GRAY — Renewable propane was introduced in Maine Tuesday by a fuel dealer willing to take a financial hit as it tries to develop a market for the alternative fuel made from nonpetroleum feedstocks such as natural fats, vegetable oils and grease.

Waltz & Sons Propane, based in Buxton, says it’s the first dealer in Maine to sell renewable propane for residential heating. Founded in 1996 as a propane dealer, Waltz & Sons “just felt there was a need in the market” that spurred its foray into renewable propane sales, Chief Financial Officer Sue Waltz said.

The fuel can be used in all propane applications, according to the U.S. Department of Energy, powering furnaces, cooktops, water heaters and other propane appliances without requiring modifications to those devices.

Renewable propane not blended with conventional propane sells for $5 or $6 a gallon, Waltz said. Waltz & Sons sells a blended renewable propane – a mix of conventional and renewable propane – for $3.72 a gallon, she said.

“Absolutely we are,” Waltz said when asked if the company is expecting to lose money. “We want to get the word out.”

Waltz & Sons has about 4,500 customers within a 50-mile radius of the Portland area, she said.


Propane was selling at $3.09 a gallon statewide and $3.56 a gallon in southern Maine and the Portland area on Monday, according to the Governor’s Energy Office.

It could be a steep climb for renewable propane to get a foothold in Maine. Seven of 10 Maine households used petroleum products for home heating in 2022, a larger share than in any other state, according to an October 2023 update by the U.S. Energy Information Administration.

The primary benefit of renewable propane is its carbon intensity, or how many grams of carbon dioxide are released to produce a kilowatt hour of electricity. It can be four times lower than the carbon intensity of conventional propane, according to the Propane Education and Research Council and cited by the Department of Energy. The carbon reduction benefit depends on the feedstock used to produce the fuel.

Renewable propane is chemically identical to conventional propane gas, according to the DOE. Pollutant emissions from renewable propane are comparable to conventional propane because the fuels are chemically the same, the department said. And combusting propane to generate energy is less emissions-intensive than burning diesel and coal, but more emissions-intensive than combusting natural gas, according to the EIA. Emissions intensity refers to emissions per unit of energy generated.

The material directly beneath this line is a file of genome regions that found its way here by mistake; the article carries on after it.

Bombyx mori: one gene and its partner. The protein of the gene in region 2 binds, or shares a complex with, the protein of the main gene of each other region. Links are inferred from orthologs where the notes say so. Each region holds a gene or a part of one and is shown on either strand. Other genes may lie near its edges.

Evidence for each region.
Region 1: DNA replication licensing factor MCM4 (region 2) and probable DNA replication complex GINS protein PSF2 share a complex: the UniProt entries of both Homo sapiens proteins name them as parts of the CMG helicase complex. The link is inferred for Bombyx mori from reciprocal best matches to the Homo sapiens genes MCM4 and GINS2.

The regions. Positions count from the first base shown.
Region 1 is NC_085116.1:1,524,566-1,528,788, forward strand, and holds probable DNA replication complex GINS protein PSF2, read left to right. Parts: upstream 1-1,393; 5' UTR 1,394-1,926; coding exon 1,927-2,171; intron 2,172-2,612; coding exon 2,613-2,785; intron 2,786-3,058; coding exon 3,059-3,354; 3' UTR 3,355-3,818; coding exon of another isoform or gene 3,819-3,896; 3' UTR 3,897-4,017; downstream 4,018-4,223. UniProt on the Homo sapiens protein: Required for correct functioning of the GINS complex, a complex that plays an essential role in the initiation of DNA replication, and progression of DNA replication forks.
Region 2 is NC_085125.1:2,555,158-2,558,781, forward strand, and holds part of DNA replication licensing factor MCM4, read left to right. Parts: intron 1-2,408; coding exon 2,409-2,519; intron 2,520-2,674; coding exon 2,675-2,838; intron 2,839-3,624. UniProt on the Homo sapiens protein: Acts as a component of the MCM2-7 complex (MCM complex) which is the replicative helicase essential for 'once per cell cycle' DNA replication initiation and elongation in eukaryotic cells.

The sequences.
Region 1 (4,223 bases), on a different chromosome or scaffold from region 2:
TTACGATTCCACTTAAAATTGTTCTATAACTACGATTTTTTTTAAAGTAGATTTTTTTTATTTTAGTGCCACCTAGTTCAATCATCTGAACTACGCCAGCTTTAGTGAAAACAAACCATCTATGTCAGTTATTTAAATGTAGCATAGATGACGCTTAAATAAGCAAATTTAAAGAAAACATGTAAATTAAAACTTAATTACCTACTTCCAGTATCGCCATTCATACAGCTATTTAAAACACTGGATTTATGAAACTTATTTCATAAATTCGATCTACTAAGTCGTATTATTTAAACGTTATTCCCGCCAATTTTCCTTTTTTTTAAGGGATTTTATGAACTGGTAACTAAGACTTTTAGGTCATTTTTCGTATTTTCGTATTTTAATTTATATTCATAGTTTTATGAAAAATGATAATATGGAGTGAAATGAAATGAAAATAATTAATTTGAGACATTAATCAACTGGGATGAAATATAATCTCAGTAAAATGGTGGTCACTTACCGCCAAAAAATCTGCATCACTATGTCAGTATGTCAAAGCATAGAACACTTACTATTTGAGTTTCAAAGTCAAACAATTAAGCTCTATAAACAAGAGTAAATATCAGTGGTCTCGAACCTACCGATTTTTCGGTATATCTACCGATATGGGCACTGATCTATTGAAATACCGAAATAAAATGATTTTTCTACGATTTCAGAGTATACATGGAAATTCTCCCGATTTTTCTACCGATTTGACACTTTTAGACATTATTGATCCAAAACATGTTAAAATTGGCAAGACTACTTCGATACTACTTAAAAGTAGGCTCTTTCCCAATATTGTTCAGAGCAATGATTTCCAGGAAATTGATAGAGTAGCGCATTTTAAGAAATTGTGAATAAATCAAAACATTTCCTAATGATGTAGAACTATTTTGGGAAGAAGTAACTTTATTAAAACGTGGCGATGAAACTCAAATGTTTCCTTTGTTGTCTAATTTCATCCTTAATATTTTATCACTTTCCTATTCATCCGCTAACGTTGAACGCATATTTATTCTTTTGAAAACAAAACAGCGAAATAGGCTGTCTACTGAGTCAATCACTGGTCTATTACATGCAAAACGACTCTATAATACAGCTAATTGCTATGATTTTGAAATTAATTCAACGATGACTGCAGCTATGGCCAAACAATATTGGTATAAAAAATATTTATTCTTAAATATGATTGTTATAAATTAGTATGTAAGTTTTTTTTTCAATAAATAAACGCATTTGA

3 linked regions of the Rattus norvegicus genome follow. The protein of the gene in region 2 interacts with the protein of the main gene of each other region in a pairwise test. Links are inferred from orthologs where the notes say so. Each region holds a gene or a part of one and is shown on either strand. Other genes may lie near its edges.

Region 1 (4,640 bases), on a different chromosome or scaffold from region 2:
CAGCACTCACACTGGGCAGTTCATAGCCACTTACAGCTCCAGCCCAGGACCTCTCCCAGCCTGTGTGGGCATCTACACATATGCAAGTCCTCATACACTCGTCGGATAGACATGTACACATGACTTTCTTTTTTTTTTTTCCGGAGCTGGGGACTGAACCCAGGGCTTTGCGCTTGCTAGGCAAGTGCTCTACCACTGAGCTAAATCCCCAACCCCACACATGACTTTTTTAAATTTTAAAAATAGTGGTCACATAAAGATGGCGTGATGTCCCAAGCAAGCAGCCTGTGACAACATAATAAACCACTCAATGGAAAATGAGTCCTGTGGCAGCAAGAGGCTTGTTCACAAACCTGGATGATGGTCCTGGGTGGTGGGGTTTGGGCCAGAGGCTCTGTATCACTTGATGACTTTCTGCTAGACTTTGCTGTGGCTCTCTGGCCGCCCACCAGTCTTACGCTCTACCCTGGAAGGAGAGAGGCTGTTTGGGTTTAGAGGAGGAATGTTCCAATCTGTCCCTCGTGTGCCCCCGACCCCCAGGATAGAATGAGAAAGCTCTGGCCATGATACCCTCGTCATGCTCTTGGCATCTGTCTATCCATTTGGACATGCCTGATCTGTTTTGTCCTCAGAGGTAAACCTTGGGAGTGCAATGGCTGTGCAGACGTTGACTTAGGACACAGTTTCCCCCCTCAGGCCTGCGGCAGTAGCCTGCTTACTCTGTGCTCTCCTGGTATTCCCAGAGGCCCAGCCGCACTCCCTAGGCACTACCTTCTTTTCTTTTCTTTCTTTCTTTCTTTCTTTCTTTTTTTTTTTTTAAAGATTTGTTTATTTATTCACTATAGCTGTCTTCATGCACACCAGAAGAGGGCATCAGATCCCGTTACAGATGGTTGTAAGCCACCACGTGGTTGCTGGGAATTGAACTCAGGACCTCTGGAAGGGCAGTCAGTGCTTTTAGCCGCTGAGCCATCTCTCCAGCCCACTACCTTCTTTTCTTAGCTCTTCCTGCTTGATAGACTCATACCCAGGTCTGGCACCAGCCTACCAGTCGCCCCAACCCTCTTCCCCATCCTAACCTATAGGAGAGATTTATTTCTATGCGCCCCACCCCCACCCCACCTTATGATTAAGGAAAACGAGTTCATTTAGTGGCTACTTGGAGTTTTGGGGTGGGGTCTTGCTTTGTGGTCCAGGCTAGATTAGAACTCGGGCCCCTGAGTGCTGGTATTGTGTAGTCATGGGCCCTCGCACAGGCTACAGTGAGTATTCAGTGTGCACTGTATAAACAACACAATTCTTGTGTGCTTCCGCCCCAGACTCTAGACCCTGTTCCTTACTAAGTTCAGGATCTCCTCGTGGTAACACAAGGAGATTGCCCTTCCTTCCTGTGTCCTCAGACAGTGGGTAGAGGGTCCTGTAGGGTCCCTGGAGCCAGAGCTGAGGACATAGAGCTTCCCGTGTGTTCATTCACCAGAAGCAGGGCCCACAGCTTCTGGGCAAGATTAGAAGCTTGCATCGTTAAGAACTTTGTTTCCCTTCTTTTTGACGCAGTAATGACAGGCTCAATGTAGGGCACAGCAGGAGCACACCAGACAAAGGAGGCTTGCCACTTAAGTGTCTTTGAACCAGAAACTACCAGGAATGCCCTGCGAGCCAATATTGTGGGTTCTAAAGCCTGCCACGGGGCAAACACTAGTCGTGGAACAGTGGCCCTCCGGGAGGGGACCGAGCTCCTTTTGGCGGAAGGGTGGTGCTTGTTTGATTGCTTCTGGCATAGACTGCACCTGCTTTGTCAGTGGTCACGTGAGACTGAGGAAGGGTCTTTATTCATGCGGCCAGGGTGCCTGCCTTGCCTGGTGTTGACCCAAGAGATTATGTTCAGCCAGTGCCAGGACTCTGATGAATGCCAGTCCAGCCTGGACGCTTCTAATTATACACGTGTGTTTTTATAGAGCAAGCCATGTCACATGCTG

Nearly all renewable propane in the U.S. is used in California, Oregon and Washington, the DOE said, citing incentives from the California Low Carbon Fuel Standard and clean fuel standards offered by the other two states.

Renewable propane has mostly been used for transportation – to fuel buses and commercial vehicles – and is gaining attention, said Leslie Anderson, president and chief executive officer of the Propane Gas Association of New England. “There’s a ton of interest in the industry now,” she said, with members of her trade group establishing a renewable propane committee.

Seven of the trade group’s 175 members sell renewable propane, Anderson said.

Renewable propane production could increase as production of renewable diesel and sustainable aviation fuel grows because renewable propane can be created as a byproduct of making those fuels, the DOE said.

An October 2022 report by the National Renewable Energy Laboratory said demand is rising for renewable gaseous and liquid transportation fuels due to concerns about global warming and the need to transition to a more sustainable industrial base.

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